New blood clot-busting device used by Mercy Springfield is cutting edge technology without the cutting
SPRINGFIELD, Mo. (KY3) - Springfield’s Mercy Hospital has become the first medical facility in the Midwest to use a new advancement in technology to break up blood clots, which are very common in COVID-19 patients.
It’s a device called the Lighting 12, made by Penumbra, and it looks a little like a juicer or coffee maker.
“This is groundbreaking technology. A very significant advance for vascular surgery,” said Mercy Vascular Surgeon Dr. Christopher Stout. “It’s about the size of a large coffee machine. When I talk to patients I tell them I’m going to take a long fancy catheter that’s about the size of a yellow pencil and is basically a vacuum cleaner, and this vacuum cleaner is basically going to suck out all the bad clots and leave the blood behind for you.”
Like so many other advancements in artery and vein-related treatment, the new clot-buster eliminates the need for cutting patients open.
“This device allows us to do it through the skin, through a little tiny needle puncture.” Dr. Stout said.
And in removing the clot but not the blood, it’s different than other tools used for similar procedures.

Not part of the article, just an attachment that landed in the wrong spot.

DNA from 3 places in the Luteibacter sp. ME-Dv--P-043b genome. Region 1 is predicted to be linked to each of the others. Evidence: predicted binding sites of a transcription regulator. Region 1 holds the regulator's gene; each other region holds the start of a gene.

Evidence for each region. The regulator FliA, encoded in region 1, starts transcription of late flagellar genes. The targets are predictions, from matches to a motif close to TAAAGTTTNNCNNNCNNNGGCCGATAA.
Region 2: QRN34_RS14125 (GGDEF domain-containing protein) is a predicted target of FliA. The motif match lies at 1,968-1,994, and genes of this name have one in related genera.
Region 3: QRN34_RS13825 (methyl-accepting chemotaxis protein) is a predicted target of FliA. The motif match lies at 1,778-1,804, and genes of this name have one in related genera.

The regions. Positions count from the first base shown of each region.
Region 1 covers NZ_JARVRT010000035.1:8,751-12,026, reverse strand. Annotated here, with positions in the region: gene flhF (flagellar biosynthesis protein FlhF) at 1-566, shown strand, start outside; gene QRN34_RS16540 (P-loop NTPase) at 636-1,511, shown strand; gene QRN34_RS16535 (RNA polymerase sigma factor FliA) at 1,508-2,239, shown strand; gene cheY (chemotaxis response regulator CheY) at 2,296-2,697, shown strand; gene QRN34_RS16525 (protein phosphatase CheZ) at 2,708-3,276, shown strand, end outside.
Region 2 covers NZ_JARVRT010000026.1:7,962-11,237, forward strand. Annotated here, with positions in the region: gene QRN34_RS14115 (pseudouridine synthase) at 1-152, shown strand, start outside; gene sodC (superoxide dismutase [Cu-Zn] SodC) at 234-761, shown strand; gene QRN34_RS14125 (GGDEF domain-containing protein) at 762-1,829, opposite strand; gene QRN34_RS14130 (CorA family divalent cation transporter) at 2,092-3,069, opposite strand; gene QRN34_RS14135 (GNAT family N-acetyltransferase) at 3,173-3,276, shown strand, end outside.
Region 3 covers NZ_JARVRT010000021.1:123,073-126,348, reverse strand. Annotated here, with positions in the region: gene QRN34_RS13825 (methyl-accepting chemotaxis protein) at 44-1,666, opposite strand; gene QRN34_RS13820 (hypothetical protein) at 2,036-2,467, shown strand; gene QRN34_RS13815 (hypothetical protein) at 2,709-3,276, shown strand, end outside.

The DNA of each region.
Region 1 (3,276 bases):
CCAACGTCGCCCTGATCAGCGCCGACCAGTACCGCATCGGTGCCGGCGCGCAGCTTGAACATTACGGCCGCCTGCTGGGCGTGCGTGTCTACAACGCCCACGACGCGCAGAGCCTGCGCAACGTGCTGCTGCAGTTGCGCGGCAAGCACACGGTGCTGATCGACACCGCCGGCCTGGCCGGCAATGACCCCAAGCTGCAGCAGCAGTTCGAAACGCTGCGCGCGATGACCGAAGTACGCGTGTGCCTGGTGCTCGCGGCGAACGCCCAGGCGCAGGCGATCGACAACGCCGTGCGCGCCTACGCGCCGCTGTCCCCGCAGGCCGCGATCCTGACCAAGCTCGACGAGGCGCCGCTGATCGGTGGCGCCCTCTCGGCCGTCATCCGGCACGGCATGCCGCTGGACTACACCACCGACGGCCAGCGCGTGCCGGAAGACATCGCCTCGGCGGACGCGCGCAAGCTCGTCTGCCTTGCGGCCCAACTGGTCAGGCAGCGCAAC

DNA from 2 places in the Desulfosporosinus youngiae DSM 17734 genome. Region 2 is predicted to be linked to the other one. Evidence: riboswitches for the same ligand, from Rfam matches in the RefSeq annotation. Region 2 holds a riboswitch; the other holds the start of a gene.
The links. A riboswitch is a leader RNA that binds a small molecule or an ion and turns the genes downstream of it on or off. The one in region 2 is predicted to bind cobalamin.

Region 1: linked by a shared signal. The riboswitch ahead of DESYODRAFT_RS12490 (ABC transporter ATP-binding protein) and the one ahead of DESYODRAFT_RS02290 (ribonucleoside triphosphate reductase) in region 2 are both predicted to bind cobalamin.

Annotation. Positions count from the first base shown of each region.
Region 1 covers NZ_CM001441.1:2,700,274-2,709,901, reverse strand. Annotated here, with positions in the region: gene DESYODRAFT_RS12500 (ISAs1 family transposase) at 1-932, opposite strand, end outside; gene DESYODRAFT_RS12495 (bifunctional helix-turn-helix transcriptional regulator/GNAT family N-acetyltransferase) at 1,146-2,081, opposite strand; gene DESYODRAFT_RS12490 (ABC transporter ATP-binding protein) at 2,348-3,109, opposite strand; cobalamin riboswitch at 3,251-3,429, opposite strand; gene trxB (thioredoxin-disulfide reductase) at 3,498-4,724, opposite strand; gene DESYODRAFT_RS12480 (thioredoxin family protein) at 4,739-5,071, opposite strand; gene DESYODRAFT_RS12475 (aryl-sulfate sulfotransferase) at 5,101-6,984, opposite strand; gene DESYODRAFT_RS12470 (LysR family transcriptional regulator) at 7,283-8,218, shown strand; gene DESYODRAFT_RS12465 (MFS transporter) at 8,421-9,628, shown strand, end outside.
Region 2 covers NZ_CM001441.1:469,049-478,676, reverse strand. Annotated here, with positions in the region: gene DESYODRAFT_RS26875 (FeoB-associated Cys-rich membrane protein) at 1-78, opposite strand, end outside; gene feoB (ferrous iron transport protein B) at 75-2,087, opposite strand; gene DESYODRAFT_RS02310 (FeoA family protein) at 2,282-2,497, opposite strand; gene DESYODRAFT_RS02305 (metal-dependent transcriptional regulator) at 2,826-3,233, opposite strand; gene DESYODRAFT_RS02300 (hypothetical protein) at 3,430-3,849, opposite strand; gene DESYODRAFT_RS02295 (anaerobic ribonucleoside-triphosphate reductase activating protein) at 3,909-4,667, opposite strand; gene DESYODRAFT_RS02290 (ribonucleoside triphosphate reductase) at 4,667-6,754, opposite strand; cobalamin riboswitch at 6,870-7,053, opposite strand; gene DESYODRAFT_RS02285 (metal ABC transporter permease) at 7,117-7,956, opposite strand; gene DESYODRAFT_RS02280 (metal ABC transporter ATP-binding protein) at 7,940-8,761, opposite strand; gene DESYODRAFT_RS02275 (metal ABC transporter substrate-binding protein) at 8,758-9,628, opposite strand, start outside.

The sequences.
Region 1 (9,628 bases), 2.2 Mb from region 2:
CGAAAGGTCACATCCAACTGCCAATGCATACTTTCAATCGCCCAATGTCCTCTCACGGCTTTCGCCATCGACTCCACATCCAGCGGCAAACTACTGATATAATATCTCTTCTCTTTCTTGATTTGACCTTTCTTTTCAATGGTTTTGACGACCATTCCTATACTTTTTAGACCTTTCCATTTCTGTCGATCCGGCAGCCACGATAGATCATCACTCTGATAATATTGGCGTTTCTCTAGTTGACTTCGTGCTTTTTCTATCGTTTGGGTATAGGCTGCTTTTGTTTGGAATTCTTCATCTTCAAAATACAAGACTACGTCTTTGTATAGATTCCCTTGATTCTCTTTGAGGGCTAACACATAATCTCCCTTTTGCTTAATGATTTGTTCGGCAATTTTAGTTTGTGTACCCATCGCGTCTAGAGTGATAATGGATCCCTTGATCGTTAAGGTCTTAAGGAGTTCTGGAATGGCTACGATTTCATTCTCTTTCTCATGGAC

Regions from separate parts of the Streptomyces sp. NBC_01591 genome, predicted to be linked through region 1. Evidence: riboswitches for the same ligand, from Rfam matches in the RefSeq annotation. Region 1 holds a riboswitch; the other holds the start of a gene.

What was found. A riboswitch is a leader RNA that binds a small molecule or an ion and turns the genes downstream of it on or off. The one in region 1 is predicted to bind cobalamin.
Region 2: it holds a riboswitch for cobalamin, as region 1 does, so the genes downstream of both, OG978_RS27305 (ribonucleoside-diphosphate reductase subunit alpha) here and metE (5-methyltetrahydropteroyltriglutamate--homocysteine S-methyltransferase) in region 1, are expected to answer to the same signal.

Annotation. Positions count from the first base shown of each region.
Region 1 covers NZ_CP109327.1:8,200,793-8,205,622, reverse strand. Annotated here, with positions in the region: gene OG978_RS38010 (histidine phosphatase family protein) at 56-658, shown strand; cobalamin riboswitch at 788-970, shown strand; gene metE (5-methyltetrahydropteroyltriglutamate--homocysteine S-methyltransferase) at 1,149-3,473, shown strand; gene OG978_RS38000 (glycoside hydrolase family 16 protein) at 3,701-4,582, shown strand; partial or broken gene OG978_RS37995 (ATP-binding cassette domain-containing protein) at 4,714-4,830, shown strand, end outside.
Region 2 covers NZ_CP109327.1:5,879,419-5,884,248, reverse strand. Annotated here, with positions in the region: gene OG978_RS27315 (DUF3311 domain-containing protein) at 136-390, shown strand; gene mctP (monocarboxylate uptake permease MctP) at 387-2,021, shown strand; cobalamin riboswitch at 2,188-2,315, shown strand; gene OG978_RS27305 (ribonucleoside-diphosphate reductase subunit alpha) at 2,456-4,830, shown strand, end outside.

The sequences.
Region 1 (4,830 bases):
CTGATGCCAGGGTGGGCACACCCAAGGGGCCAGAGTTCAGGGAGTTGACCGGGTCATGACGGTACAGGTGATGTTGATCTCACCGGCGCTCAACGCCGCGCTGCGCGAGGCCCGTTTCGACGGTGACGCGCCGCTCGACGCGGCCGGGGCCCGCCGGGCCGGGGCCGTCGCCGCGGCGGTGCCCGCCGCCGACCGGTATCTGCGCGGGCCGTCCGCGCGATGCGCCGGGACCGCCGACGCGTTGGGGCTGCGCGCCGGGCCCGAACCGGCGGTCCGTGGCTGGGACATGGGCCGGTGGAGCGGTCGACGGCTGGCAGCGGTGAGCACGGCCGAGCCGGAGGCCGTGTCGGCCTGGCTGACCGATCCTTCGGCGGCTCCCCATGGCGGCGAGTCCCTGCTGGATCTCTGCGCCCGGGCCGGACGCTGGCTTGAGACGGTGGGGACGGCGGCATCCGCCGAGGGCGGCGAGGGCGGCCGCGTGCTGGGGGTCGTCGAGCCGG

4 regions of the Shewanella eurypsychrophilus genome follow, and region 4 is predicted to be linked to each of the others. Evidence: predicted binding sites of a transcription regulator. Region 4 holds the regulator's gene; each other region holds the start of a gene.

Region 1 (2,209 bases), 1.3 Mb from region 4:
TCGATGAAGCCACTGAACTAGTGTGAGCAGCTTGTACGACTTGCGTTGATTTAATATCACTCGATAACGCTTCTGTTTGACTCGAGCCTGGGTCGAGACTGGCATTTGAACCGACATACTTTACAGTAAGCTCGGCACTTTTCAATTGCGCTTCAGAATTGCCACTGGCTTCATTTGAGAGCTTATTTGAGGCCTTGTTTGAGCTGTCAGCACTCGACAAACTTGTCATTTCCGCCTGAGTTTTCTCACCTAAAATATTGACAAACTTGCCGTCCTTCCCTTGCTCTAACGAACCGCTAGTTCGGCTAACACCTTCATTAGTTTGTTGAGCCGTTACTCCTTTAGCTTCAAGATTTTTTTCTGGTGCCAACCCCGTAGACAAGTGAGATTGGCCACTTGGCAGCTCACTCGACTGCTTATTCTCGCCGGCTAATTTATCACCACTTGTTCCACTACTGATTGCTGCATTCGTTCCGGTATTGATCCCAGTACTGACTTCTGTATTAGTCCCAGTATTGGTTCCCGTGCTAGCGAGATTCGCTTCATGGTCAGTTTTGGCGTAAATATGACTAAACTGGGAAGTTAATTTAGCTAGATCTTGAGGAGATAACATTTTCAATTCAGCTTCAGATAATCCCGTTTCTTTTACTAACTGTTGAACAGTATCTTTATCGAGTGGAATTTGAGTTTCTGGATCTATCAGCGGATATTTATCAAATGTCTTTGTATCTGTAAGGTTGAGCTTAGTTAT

“We have devices that can remove clots but it also removes the blood,” Dr. Stout explained. “So you can only do so much before you have to stop or you’ve removed too much of their blood and that can be pretty bad also.”
20 year-old Alyssa Lee of Rogers, Arkansas became the first patient in the Midwest treated with the Lightning 12 when she came to Springfield Mercy with Factor V Leiden, a rare genetic disorder that causes severe clotting. When clotting develops in a deep vein it is known as Deep Vein Thrombosis (DVT) that can cause swelling and vein discoloration in the stomach and leg area.
Alyssa’s clotting had cut off the blood flow from the lower half of her body to her heart.
“So we knew right away she was in a pretty dire circumstance,” Dr. Stout said. “Basically it ends up with amputations of the legs and sometimes worse to include people not surviving.”
But Alyssa’s life was literally saved by that little coffee-maker-looking device, and Dr. Stout said so far things are looking “perfect” in dealing with an illness that can take a toll on many patients.
“Sometimes with this the quality of life is worse than cancer because it can lead to severe, terrible swelling and just achiness and pains,” he said.
The Lightning 12 is also being used on COVID-19 patients at Mercy because most of those who get that illness have blood clotting problems as well.
“Even if they don’t have any pre-existing clotting problems they clot their arms, legs, and multiple different areas,” Dr. Stout pointed out. “This device has allowed us to avoid surgery so we don’t have to put them on a ventilator to do an open surgical procedure like we would have had to a year ago. Generally you see improvement within 12 hours.”
What a nice stocking stuffer for Christmas!
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